While one might think that if two are good, then three should be better, but the dynamics of getting three cars actually touching nose to tail doesn't work. It is physically impossible to keep the front and back contact forces on the middle car centered for any period of time as the cars do bounce around more than a little. Even though the Talladega track is one of the smoothest tracks on the NASCAR circuit, the cars are not on rails and they move relative to each other. As soon as the forces on the middle car are not centered it turns the middle car around. Thus, three cars trying to run as a trio ends up either being two in a pas de deux plus a third as a trailer, or all three do get together and it's called a wreck.

A surprisingly small gap between the cars is sufficient to mitigate the drag reduction compared to two cars in contact with each other. The pas de deux with a trailer just isn't as streamlined as two.

Don't expect to see too much of the pas de deux formation at the Daytona race in July because the Daytona track is much rougher than Talladega so it is much more difficult to keep two cars in actual contact,…but I bet they'll try. With the repaving at Daytona now scheduled to be completed for the 2011 races it may then make DIS the second pas de deux track, sort of a pas de deux of pas de deux racing.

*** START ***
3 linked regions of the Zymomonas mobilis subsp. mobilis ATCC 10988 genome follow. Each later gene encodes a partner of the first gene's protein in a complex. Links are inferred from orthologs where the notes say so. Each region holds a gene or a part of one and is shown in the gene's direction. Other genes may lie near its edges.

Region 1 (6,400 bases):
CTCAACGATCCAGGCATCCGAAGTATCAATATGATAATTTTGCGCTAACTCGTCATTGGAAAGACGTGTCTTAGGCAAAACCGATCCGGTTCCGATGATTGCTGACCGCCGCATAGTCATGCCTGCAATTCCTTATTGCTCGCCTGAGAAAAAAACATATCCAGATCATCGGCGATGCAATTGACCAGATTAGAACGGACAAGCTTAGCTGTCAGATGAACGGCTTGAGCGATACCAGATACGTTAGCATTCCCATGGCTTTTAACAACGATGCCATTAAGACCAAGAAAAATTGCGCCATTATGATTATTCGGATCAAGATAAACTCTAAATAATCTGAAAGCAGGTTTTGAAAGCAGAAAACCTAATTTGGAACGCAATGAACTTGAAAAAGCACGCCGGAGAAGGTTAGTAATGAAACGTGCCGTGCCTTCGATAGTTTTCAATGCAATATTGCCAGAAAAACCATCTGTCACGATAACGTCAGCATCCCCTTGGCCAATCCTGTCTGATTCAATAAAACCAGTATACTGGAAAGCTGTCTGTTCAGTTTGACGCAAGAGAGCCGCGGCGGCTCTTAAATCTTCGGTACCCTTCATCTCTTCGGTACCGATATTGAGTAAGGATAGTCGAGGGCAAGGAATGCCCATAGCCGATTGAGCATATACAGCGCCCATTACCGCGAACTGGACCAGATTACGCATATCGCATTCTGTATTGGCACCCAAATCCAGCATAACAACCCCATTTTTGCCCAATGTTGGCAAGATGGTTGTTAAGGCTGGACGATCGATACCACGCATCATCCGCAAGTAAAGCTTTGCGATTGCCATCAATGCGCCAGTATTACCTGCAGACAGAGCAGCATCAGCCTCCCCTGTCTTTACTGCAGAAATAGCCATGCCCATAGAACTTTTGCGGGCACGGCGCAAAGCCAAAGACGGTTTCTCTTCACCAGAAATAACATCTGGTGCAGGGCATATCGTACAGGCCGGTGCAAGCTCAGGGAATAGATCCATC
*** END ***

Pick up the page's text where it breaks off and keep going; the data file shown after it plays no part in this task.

Next week will be the opposite end of the spectrum of tracks, Richmond, where the turns are the tightest (365' radius), except for Martinsville (188' radius), and the banking at 14 degrees is less than half that of Talladega; the race at Richmond is all about brakes and the right gear to accelerate. This is the track where the race car engineers get to show their skills, it's all in the set-up.

Again, these CFD studies in SolidWorks by FastTrack Racing Challenges for participating junior high and high school teams are possible due to the generous support of SolidWorks (visit their web site and look at the full software package at SolidWorks.com) and in particular thanks to Marie Planchard, their director of worldwide education markets.

Monday, April 26, 2010

Talladega Pas de Deux: why two is the magic number at 'Dega

The official Talladega mascot should be:

Pas de Deux (pronounced as "pah-day-due")

Merriam Webster dictionary defines "pas de deux" as

1. a dance or figure for two performers

2. an intricate relationship or activity involving two parties or things

A funny thing happened in Alabama on Sunday. Suddenly for the first time in memory two cars in a pas de deux outran an entire string of cars at "the big track." Until now a long string of cars-- 5, 10, 15 or more cars-- always had the advantage,…a huge advantage because a string of cars always had less overall drag than one or two alone. But on Sunday suddenly we saw two cars outrunning the freight train; how is that possible when it never worked before?

As many TV commentators remarked repeatedly, "the closing rate of the two cars over the rest of the field is incredible," as much as 15 mph or 22 ft per second, a car length per second. When you're only 3 feet away from another car, they're going 180 mph and you're doing 195, closing on them at 22 ft per second makes the slower car appear as if it is sitting still.